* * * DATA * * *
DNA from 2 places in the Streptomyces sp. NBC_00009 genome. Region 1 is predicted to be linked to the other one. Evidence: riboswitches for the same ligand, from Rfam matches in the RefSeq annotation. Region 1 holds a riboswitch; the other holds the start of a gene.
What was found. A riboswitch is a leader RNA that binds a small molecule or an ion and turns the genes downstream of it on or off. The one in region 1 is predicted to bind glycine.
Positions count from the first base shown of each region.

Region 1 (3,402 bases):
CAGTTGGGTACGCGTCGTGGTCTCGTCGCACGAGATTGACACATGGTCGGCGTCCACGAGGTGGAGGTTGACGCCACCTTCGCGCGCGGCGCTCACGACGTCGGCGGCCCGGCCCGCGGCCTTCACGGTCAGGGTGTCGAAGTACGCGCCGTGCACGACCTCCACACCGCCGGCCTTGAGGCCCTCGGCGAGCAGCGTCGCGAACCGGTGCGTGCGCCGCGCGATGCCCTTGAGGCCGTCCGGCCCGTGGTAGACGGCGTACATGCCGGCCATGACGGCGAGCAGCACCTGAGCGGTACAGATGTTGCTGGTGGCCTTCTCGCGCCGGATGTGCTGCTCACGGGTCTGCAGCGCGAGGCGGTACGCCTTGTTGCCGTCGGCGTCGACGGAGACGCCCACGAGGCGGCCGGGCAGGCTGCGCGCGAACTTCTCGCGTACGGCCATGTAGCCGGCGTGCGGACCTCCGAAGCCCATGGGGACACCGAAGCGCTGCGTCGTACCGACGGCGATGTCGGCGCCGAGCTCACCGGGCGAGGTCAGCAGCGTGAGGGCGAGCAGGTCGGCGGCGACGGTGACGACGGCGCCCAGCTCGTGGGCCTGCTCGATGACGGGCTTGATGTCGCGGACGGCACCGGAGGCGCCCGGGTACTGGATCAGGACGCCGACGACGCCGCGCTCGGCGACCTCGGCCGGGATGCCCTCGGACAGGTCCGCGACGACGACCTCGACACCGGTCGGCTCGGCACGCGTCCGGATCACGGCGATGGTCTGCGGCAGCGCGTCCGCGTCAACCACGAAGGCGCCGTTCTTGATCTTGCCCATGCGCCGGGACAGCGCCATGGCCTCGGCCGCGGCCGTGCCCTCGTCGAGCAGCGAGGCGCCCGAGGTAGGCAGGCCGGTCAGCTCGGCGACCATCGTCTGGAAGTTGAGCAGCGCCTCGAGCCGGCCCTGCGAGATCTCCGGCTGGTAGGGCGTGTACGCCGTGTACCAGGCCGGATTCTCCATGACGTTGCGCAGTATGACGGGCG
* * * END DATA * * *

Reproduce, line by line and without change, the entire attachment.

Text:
DNA from 2 places in the Streptomyces sp. NBC_00009 genome. Region 1 is predicted to be linked to the other one. Evidence: riboswitches for the same ligand, from Rfam matches in the RefSeq annotation. Region 1 holds a riboswitch; the other holds the start of a gene.
What was found. A riboswitch is a leader RNA that binds a small molecule or an ion and turns the genes downstream of it on or off. The one in region 1 is predicted to bind glycine.
Positions count from the first base shown of each region.

Region 1 (3,402 bases):
CAGTTGGGTACGCGTCGTGGTCTCGTCGCACGAGATTGACACATGGTCGGCGTCCACGAGGTGGAGGTTGACGCCACCTTCGCGCGCGGCGCTCACGACGTCGGCGGCCCGGCCCGCGGCCTTCACGGTCAGGGTGTCGAAGTACGCGCCGTGCACGACCTCCACACCGCCGGCCTTGAGGCCCTCGGCGAGCAGCGTCGCGAACCGGTGCGTGCGCCGCGCGATGCCCTTGAGGCCGTCCGGCCCGTGGTAGACGGCGTACATGCCGGCCATGACGGCGAGCAGCACCTGAGCGGTACAGATGTTGCTGGTGGCCTTCTCGCGCCGGATGTGCTGCTCACGGGTCTGCAGCGCGAGGCGGTACGCCTTGTTGCCGTCGGCGTCGACGGAGACGCCCACGAGGCGGCCGGGCAGGCTGCGCGCGAACTTCTCGCGTACGGCCATGTAGCCGGCGTGCGGACCTCCGAAGCCCATGGGGACACCGAAGCGCTGCGTCGTACCGACGGCGATGTCGGCGCCGAGCTCACCGGGCGAGGTCAGCAGCGTGAGGGCGAGCAGGTCGGCGGCGACGGTGACGACGGCGCCCAGCTCGTGGGCCTGCTCGATGACGGGCTTGATGTCGCGGACGGCACCGGAGGCGCCCGGGTACTGGATCAGGACGCCGACGACGCCGCGCTCGGCGACCTCGGCCGGGATGCCCTCGGACAGGTCCGCGACGACGACCTCGACACCGGTCGGCTCGGCACGCGTCCGGATCACGGCGATGGTCTGCGGCAGCGCGTCCGCGTCAACCACGAAGGCGCCGTTCTTGATCTTGCCCATGCGCCGGGACAGCGCCATGGCCTCGGCCGCGGCCGTGCCCTCGTCGAGCAGCGAGGCGCCCGAGGTAGGCAGGCCGGTCAGCTCGGCGACCATCGTCTGGAAGTTGAGCAGCGCCTCGAGCCGGCCCTGCGAGATCTCCGGCTGGTAGGGCGTGTACGCCGTGTACCAGGCCGGATTCTCCATGACGTTGCGCAGTATGACGGGCG